Women’s sport is having a long-overdue moment in the sun. Powered by the international curiosity in the Women’s World Cup (which ends on 7 July), brands from food and drinks to monetary providers and wonder are clamouring to get in on the action.
Over the past seven months alone a number of brands have splashed out on women’s sport sponsorships, signing long-term partnerships across football, rugby and netball.
Perhaps most notable is Barclays, which signed an eight-figure deal to develop into the title sponsor of the Women’s Super League (WSL) till 2022, a document investment in UK women’s sport. Finalised in March, the partnership is considered value more than £10m over the next three seasons.
In the meantime, in December Visa signed a seven-year deal to turn out to be the most important companion of the Women’s Champion’s League, the first UEFA sponsor dedicated to women’s sport. The same month Guinness turned the first official business sponsor of the Women’s Six Nations.
On Worldwide Women’s Day (8 March) Lucozade Sport made its first foray into women’s soccer by way of its partnership with the Lionesses and promptly rewrote the lyrics to England football anthem Three Lions in their honour. Then in April, Boots signed a three-year deal to sponsor women’s football in the UK and Ireland, Jaffa Fruit signed on as Netball World Cup sponsor and Coca-Cola and Channel four teamed up on a weekly women’s football present.
We need to see the improvement and we need to change perceptions of women’s football.
Tom Corbett, Barclays
All this is good news, but many years of under-investment in women’s sport has solely widened the gender gap, so what are these brands truly doing to advocate for feminine athletes?
Firstly, help ought to be unconditional. Women’s World Cup package sponsor Nike discovered this out the onerous approach when it was exposed by feminine athletes for decreasing sponsorship funds during their pregnancies as a result of they did not hit “performance-based targets”. Nike has since stated it should waive targets for pregnant athletes over a 12-month period.
Brands must additionally discover their area of interest and perceive where they can add the most value. Laura Weston, Women’s Sport Belief board director and former managing director of Iris Culture, is cautious of brands seeing women as a “marketing trend”. As an alternative she argues brands should determine what they stand for and how they can translate that into sport in a meaningful approach.
“They’ve all got these brand values and they love talking about them in PowerPoints, so it would be nice if they actually did something. Don’t say it, do it,” urges Weston.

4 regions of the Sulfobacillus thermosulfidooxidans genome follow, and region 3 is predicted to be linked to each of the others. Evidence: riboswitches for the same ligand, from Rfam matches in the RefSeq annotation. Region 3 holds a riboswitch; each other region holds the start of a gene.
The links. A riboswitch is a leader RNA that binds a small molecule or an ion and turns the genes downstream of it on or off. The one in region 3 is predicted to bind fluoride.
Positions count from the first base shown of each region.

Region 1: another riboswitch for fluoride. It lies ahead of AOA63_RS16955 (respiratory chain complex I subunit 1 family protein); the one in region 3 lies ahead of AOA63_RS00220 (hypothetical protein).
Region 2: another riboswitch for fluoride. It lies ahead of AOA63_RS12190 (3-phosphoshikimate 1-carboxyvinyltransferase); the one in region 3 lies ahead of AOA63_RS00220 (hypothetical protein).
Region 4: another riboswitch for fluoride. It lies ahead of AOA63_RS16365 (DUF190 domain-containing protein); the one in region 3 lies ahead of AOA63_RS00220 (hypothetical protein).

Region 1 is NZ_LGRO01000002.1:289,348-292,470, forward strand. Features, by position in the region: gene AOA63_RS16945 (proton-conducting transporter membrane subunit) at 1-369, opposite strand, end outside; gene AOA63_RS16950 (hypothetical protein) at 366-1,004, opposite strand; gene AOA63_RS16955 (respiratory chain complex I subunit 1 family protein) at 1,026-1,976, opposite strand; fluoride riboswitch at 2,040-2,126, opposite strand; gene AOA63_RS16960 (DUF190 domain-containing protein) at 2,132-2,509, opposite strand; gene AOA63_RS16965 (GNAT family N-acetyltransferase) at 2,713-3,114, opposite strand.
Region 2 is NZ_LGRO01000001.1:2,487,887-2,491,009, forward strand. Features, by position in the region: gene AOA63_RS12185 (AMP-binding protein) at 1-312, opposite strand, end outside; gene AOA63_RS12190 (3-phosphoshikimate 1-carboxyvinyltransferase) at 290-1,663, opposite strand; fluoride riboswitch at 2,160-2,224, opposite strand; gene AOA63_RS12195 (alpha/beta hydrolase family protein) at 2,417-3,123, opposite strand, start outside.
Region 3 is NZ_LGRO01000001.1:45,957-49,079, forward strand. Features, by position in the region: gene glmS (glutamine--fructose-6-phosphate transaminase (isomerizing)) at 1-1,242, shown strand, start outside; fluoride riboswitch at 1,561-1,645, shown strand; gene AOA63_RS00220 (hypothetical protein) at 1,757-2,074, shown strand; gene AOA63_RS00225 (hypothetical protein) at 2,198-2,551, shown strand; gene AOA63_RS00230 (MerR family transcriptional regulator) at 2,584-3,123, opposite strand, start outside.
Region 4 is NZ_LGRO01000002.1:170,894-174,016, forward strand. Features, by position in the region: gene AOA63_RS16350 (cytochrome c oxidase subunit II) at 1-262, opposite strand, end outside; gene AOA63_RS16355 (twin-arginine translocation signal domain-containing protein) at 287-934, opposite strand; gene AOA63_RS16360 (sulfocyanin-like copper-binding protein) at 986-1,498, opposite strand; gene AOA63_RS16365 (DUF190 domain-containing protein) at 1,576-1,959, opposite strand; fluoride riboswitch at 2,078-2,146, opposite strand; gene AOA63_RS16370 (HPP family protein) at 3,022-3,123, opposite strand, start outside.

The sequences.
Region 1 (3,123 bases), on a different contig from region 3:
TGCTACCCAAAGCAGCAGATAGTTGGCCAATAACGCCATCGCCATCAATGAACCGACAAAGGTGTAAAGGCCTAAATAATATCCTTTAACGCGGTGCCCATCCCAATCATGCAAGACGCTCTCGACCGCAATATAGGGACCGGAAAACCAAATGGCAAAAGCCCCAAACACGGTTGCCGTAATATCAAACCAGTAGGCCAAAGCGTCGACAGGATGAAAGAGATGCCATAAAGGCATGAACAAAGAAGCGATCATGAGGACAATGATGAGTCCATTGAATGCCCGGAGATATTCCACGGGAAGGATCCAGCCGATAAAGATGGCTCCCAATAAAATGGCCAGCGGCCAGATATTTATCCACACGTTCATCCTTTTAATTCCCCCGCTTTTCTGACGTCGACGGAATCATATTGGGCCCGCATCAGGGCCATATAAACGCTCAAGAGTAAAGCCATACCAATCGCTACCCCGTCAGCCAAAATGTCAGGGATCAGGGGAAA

She points out that women’s sports partnerships need to be refined, as a result of they should work on a number of ranges. For example, fuelling participation could possibly be a great fit for a model with clients throughout the country that can become involved with local activations, whereas others might use their expertise to help a membership rev up its match day experiential advertising.
Alternatively, a brand may have the ability to use its perception to build a extra detailed image of the audience or help enhance the visibility of the athletes by amplifying their stories. Finally, investment is needed to ensure women can play sport at knowledgeable level and translate the excitement around huge tournaments into domestic followers week in, week out.
READ MORE: How Man City is constructing an ecosystem round ‘under-served’ women’s football
The sustainability gap
Brands have an important part to play in constructing sustainable foundations for women’s sport that mean future success is just not reliant on money generated by the males’s recreation.
The funding made by Barclays means the WSL may have prize money for the first time, with £500,000 divided among the groups in accordance with their league place.
Kelly Simmons, Football Association (FA) director of the women’s skilled recreation who helped dealer the deal, explains the WSL gamers are less targeted on closing the gender pay hole and extra concerned with creating the league’s long-term viability.
“If you said to me now, how are you going to crack equal pay when you think about the level of pay men receive compared to women, it would be in bitesize chunks,” she explains.
“Our first priority in terms of equal pay is to make the WSL sustainable so it’s not reliant on whether a chairman of a club or owners decide whether or not to invest in women’s football and enable the game to be professional.”